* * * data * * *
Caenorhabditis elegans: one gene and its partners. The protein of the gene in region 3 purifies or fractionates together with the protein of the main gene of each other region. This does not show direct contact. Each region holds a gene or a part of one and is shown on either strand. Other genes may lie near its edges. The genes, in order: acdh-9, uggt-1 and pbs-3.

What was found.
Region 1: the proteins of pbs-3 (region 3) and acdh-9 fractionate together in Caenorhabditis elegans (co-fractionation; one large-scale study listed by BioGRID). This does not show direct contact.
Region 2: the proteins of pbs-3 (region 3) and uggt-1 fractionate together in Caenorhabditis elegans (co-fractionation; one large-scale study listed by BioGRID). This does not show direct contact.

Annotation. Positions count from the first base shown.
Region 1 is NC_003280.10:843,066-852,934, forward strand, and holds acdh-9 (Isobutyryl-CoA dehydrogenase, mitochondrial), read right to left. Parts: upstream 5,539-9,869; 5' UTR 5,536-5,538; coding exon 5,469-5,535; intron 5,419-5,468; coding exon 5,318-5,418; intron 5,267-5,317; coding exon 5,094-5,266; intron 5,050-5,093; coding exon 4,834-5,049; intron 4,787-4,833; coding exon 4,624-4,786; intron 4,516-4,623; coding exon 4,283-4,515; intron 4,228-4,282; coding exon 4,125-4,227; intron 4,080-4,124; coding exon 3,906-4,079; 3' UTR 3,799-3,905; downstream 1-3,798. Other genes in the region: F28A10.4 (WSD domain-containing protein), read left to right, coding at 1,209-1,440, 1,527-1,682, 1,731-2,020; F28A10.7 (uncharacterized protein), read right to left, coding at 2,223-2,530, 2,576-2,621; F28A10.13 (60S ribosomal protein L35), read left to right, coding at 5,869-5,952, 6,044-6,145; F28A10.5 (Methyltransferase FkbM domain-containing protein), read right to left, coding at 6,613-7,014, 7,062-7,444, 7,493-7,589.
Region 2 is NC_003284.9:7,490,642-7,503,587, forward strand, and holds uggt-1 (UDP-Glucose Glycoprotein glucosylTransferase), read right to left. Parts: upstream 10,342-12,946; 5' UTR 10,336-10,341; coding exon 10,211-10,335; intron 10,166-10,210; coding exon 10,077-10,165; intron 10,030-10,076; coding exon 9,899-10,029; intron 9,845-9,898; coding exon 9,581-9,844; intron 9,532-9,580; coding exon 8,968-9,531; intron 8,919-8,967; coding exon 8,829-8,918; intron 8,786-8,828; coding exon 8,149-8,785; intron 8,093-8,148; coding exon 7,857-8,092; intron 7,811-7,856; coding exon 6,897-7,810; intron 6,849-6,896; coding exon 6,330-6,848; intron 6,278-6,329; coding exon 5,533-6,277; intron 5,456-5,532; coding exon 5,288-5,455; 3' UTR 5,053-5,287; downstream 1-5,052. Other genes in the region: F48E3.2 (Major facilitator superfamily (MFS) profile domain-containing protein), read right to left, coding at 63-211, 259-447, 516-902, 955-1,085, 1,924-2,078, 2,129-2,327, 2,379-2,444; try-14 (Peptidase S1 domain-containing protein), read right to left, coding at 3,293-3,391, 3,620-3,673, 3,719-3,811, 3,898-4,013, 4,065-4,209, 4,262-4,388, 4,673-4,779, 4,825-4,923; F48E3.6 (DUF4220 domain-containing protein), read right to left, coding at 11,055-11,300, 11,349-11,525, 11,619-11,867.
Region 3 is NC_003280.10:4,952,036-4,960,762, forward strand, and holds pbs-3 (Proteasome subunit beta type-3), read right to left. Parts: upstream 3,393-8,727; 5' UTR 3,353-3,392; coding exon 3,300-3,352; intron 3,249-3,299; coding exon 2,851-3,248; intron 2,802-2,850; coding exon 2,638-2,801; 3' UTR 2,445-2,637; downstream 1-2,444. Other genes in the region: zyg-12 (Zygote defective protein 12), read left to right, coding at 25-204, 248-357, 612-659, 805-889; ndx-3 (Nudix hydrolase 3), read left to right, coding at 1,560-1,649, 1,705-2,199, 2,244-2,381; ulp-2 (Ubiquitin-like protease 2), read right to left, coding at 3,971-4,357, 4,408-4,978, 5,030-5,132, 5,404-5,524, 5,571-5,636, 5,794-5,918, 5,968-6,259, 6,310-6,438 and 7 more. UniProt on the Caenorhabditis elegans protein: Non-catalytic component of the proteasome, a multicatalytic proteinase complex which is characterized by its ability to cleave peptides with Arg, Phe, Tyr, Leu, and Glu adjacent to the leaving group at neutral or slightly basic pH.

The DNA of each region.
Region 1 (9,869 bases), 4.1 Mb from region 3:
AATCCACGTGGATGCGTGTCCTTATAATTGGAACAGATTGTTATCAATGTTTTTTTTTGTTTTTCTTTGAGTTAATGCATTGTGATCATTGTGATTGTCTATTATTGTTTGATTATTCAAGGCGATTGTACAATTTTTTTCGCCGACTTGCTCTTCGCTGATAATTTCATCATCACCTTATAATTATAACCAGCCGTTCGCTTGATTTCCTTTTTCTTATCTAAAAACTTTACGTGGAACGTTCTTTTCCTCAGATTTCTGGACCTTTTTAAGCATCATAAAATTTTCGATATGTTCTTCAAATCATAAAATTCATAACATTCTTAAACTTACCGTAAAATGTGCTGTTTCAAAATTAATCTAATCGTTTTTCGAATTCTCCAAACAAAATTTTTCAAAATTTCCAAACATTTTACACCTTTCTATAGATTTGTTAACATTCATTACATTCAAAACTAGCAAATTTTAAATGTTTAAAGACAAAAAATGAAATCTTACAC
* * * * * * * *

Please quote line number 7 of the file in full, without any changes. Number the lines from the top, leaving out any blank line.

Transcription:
Region 2 is NC_003284.9:7,490,642-7,503,587, forward strand, and holds uggt-1 (UDP-Glucose Glycoprotein glucosylTransferase), read right to left. Parts: upstream 10,342-12,946; 5' UTR 10,336-10,341; coding exon 10,211-10,335; intron 10,166-10,210; coding exon 10,077-10,165; intron 10,030-10,076; coding exon 9,899-10,029; intron 9,845-9,898; coding exon 9,581-9,844; intron 9,532-9,580; coding exon 8,968-9,531; intron 8,919-8,967; coding exon 8,829-8,918; intron 8,786-8,828; coding exon 8,149-8,785; intron 8,093-8,148; coding exon 7,857-8,092; intron 7,811-7,856; coding exon 6,897-7,810; intron 6,849-6,896; coding exon 6,330-6,848; intron 6,278-6,329; coding exon 5,533-6,277; intron 5,456-5,532; coding exon 5,288-5,455; 3' UTR 5,053-5,287; downstream 1-5,052. Other genes in the region: F48E3.2 (Major facilitator superfamily (MFS) profile domain-containing protein), read right to left, coding at 63-211, 259-447, 516-902, 955-1,085, 1,924-2,078, 2,129-2,327, 2,379-2,444; try-14 (Peptidase S1 domain-containing protein), read right to left, coding at 3,293-3,391, 3,620-3,673, 3,719-3,811, 3,898-4,013, 4,065-4,209, 4,262-4,388, 4,673-4,779, 4,825-4,923; F48E3.6 (DUF4220 domain-containing protein), read right to left, coding at 11,055-11,300, 11,349-11,525, 11,619-11,867.